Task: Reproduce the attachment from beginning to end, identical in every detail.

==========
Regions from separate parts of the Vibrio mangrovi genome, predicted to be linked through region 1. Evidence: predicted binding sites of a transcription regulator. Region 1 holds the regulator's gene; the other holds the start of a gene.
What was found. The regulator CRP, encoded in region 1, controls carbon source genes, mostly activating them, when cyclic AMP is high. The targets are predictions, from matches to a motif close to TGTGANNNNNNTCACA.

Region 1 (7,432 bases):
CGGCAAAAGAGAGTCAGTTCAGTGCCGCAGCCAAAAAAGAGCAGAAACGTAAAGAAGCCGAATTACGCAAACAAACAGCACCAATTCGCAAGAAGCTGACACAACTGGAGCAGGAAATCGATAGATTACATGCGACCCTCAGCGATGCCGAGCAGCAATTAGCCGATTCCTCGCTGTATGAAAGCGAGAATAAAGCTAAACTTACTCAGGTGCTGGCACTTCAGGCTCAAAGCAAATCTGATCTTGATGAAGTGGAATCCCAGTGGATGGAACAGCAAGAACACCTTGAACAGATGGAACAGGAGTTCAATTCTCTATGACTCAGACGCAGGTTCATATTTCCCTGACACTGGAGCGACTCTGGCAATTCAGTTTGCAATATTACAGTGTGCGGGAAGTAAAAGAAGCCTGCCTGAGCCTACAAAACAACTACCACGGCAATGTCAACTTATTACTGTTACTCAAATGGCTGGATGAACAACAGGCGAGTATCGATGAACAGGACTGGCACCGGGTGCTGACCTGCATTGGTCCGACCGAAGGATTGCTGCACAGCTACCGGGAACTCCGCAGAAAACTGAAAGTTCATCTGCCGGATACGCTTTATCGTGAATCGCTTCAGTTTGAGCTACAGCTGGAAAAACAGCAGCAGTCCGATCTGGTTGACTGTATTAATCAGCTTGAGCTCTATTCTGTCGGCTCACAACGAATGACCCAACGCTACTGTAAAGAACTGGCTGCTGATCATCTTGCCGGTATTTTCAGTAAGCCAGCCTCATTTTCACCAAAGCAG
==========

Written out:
Regions from separate parts of the Vibrio mangrovi genome, predicted to be linked through region 1. Evidence: predicted binding sites of a transcription regulator. Region 1 holds the regulator's gene; the other holds the start of a gene.
What was found. The regulator CRP, encoded in region 1, controls carbon source genes, mostly activating them, when cyclic AMP is high. The targets are predictions, from matches to a motif close to TGTGANNNNNNTCACA.

Region 1 (7,432 bases):
CGGCAAAAGAGAGTCAGTTCAGTGCCGCAGCCAAAAAAGAGCAGAAACGTAAAGAAGCCGAATTACGCAAACAAACAGCACCAATTCGCAAGAAGCTGACACAACTGGAGCAGGAAATCGATAGATTACATGCGACCCTCAGCGATGCCGAGCAGCAATTAGCCGATTCCTCGCTGTATGAAAGCGAGAATAAAGCTAAACTTACTCAGGTGCTGGCACTTCAGGCTCAAAGCAAATCTGATCTTGATGAAGTGGAATCCCAGTGGATGGAACAGCAAGAACACCTTGAACAGATGGAACAGGAGTTCAATTCTCTATGACTCAGACGCAGGTTCATATTTCCCTGACACTGGAGCGACTCTGGCAATTCAGTTTGCAATATTACAGTGTGCGGGAAGTAAAAGAAGCCTGCCTGAGCCTACAAAACAACTACCACGGCAATGTCAACTTATTACTGTTACTCAAATGGCTGGATGAACAACAGGCGAGTATCGATGAACAGGACTGGCACCGGGTGCTGACCTGCATTGGTCCGACCGAAGGATTGCTGCACAGCTACCGGGAACTCCGCAGAAAACTGAAAGTTCATCTGCCGGATACGCTTTATCGTGAATCGCTTCAGTTTGAGCTACAGCTGGAAAAACAGCAGCAGTCCGATCTGGTTGACTGTATTAATCAGCTTGAGCTCTATTCTGTCGGCTCACAACGAATGACCCAACGCTACTGTAAAGAACTGGCTGCTGATCATCTTGCCGGTATTTTCAGTAAGCCAGCCTCATTTTCACCAAAGCAG